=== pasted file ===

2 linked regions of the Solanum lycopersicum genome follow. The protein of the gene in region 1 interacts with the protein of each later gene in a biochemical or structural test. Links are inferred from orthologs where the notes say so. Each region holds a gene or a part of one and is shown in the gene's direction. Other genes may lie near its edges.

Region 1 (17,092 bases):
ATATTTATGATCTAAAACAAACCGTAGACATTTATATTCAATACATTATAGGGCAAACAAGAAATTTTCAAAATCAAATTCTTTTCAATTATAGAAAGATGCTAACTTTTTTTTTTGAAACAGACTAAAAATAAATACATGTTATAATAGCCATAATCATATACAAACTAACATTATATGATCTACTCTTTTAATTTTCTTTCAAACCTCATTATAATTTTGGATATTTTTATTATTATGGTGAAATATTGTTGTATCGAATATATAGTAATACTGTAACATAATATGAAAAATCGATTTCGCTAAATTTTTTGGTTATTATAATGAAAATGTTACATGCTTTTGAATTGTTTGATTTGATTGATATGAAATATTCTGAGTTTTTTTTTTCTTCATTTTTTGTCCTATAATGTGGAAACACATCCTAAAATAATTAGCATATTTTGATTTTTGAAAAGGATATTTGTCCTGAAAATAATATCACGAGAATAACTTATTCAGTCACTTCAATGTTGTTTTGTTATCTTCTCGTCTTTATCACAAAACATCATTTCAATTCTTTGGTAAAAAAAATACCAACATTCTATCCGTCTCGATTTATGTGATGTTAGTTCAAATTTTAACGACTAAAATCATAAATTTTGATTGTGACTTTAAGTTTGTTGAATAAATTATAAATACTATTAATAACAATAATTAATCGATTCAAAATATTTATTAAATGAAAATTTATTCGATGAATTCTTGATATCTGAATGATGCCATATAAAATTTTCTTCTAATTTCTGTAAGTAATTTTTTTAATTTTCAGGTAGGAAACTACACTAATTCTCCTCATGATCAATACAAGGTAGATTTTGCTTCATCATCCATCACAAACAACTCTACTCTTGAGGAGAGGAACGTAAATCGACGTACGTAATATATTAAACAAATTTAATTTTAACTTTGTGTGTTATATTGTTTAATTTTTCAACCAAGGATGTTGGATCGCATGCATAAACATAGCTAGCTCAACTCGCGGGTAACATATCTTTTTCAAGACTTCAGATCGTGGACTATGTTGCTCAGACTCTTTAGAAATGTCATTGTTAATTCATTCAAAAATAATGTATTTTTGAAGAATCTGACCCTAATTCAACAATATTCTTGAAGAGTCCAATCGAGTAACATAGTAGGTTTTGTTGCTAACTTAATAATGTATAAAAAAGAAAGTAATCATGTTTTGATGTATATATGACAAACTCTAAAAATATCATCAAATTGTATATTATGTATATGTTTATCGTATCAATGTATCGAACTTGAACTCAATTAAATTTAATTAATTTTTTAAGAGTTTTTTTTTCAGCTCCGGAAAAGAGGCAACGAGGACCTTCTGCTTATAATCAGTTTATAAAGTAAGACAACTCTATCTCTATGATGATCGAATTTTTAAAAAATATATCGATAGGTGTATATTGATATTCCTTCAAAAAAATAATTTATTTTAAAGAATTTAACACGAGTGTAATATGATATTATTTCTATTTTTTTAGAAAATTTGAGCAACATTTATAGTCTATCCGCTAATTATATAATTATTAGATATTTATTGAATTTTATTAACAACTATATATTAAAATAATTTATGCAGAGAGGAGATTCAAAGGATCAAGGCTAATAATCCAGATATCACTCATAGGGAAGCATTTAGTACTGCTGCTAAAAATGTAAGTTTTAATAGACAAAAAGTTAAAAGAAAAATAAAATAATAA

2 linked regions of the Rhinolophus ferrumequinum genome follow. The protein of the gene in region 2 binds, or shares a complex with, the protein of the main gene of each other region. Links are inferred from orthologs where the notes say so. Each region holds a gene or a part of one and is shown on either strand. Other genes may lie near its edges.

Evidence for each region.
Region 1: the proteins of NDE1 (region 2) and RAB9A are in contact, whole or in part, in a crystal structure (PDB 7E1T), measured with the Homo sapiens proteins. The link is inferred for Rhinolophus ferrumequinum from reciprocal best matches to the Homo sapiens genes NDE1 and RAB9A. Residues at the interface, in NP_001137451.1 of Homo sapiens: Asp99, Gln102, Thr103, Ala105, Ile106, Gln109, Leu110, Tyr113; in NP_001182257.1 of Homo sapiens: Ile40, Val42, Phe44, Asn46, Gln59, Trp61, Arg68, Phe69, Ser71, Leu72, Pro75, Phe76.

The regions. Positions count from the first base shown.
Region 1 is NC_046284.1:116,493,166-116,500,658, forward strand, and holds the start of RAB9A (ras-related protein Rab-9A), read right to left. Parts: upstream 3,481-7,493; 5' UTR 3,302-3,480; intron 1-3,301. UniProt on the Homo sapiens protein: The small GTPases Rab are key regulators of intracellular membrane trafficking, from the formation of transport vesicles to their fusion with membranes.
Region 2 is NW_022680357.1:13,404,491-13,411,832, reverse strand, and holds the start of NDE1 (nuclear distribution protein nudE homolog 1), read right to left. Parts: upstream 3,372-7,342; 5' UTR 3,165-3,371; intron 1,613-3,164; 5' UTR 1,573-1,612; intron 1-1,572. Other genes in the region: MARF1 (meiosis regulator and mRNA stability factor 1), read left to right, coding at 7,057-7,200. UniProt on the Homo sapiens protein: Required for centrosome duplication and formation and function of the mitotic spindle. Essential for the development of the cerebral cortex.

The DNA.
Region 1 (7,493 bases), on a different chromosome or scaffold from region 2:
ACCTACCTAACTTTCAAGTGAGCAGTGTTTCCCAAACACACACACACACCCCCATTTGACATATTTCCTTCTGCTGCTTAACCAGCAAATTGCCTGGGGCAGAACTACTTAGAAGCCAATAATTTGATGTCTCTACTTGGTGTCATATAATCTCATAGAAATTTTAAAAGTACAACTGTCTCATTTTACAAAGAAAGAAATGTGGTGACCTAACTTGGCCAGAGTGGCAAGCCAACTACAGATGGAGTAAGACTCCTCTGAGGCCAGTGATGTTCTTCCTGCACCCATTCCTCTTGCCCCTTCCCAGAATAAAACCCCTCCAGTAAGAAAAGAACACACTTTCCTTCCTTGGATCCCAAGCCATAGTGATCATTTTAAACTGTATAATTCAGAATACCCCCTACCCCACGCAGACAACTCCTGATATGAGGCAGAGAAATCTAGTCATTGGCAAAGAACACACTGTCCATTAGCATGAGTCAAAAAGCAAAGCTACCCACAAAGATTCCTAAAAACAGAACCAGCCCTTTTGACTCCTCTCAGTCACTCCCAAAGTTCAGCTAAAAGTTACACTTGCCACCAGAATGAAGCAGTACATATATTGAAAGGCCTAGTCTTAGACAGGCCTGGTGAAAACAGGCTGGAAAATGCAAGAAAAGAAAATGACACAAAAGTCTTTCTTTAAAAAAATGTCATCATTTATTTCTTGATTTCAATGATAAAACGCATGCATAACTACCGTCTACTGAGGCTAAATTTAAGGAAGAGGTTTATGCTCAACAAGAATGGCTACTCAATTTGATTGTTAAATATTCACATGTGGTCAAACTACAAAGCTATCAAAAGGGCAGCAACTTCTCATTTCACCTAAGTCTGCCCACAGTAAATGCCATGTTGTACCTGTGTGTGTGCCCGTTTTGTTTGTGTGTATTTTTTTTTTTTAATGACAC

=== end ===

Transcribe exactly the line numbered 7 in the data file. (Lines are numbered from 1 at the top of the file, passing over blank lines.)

The regions. Positions count from the first base shown.